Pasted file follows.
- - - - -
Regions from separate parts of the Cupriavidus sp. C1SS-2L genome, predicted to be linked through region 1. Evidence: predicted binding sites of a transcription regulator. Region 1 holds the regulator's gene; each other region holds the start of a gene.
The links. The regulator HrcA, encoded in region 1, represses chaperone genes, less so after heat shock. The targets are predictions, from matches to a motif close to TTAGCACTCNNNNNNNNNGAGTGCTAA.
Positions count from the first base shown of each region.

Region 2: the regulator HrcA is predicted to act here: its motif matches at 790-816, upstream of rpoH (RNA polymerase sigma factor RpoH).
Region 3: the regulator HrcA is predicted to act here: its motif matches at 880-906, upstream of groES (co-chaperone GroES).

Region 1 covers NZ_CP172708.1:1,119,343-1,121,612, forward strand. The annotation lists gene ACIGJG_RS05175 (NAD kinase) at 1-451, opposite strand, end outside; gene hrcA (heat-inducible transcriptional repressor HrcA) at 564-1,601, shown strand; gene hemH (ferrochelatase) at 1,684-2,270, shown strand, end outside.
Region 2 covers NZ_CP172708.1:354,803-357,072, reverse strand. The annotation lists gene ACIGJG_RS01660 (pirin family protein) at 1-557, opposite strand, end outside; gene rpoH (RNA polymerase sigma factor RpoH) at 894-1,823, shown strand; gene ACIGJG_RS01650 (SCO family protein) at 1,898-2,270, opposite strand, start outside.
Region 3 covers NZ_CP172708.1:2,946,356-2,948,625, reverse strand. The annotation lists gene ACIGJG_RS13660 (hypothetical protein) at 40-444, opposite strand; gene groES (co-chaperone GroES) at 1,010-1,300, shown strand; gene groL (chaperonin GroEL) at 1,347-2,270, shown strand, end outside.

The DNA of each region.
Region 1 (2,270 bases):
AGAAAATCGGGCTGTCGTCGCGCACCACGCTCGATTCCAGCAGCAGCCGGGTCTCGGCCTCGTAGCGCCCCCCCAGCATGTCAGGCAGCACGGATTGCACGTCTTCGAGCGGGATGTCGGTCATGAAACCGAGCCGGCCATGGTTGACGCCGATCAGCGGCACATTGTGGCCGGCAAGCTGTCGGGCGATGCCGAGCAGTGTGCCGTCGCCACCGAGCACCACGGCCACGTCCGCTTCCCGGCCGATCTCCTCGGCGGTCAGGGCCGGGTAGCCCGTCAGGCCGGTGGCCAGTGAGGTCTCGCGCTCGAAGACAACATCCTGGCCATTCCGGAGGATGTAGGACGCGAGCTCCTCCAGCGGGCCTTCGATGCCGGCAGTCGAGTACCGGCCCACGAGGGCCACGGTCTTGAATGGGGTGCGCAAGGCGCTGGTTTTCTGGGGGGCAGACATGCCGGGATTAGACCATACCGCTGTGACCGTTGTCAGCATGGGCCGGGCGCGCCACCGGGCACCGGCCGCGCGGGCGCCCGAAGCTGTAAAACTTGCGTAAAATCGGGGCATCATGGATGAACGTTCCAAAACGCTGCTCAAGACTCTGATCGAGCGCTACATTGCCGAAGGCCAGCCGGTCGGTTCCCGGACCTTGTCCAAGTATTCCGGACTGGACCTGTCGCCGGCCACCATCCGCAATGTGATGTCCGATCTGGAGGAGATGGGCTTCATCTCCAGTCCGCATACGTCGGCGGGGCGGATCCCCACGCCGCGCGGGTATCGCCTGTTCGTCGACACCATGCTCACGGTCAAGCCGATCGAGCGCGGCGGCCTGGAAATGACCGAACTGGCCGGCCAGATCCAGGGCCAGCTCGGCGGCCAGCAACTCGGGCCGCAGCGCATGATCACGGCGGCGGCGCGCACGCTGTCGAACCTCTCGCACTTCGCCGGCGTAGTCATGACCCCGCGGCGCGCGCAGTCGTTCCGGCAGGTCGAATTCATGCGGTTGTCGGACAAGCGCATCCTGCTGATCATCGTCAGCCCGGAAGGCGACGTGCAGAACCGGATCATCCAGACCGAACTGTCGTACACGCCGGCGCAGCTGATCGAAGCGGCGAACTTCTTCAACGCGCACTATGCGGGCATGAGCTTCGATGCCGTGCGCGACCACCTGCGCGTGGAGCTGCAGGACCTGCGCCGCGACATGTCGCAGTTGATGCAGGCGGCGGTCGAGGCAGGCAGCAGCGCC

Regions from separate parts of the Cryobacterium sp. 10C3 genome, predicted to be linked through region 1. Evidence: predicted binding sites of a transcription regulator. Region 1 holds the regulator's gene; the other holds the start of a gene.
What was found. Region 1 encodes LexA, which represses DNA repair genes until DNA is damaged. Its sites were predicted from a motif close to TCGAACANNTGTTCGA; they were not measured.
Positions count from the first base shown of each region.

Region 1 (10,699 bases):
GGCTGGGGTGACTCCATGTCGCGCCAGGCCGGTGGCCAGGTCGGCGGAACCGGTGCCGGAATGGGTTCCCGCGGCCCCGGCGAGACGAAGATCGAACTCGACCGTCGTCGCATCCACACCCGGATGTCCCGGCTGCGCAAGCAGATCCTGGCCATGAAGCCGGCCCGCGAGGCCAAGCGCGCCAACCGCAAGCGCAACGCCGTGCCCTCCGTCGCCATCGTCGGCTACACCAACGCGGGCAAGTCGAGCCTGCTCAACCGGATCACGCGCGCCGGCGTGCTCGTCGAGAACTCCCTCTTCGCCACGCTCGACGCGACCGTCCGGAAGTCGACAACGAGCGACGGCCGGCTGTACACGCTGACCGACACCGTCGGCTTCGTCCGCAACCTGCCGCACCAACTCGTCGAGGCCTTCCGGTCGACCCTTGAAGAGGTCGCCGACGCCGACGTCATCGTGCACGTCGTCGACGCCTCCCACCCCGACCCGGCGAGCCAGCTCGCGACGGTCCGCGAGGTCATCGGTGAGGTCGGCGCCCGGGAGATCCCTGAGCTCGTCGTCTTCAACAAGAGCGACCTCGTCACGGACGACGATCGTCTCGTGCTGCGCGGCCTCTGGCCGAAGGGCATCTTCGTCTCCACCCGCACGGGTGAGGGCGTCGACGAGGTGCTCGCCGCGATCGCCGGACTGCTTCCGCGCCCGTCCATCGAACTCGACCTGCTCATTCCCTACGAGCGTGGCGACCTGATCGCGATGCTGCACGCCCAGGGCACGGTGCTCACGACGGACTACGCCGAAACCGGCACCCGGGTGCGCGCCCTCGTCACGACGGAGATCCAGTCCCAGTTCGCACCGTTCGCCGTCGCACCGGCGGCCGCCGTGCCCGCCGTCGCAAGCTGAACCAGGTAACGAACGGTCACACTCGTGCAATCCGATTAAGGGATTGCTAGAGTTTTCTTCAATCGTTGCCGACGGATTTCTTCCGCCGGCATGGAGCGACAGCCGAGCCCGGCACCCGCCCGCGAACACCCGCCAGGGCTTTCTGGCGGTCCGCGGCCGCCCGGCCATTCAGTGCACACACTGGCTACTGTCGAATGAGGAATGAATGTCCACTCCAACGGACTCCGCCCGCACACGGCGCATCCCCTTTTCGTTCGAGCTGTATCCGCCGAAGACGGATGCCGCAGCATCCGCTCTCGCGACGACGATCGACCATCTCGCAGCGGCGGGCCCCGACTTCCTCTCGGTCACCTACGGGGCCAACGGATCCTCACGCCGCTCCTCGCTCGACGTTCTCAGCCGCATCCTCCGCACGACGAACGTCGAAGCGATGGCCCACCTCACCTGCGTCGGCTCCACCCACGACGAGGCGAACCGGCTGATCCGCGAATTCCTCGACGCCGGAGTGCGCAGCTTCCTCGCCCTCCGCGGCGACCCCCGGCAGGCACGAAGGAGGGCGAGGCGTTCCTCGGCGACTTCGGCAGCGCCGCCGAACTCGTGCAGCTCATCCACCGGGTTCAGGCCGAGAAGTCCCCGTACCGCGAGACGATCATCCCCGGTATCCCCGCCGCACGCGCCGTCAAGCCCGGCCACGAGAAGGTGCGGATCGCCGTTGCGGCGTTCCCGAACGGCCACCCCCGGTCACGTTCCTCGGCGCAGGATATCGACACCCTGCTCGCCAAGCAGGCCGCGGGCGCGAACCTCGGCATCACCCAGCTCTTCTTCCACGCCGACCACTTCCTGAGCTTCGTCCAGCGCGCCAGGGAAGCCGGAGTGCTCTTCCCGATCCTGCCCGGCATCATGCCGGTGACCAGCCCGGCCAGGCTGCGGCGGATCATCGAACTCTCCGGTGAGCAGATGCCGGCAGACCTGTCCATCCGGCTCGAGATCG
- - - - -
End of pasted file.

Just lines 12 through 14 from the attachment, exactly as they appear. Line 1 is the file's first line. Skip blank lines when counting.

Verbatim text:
Regions from separate parts of the Cryobacterium sp. 10C3 genome, predicted to be linked through region 1. Evidence: predicted binding sites of a transcription regulator. Region 1 holds the regulator's gene; the other holds the start of a gene.
What was found. Region 1 encodes LexA, which represses DNA repair genes until DNA is damaged. Its sites were predicted from a motif close to TCGAACANNTGTTCGA; they were not measured.
Positions count from the first base shown of each region.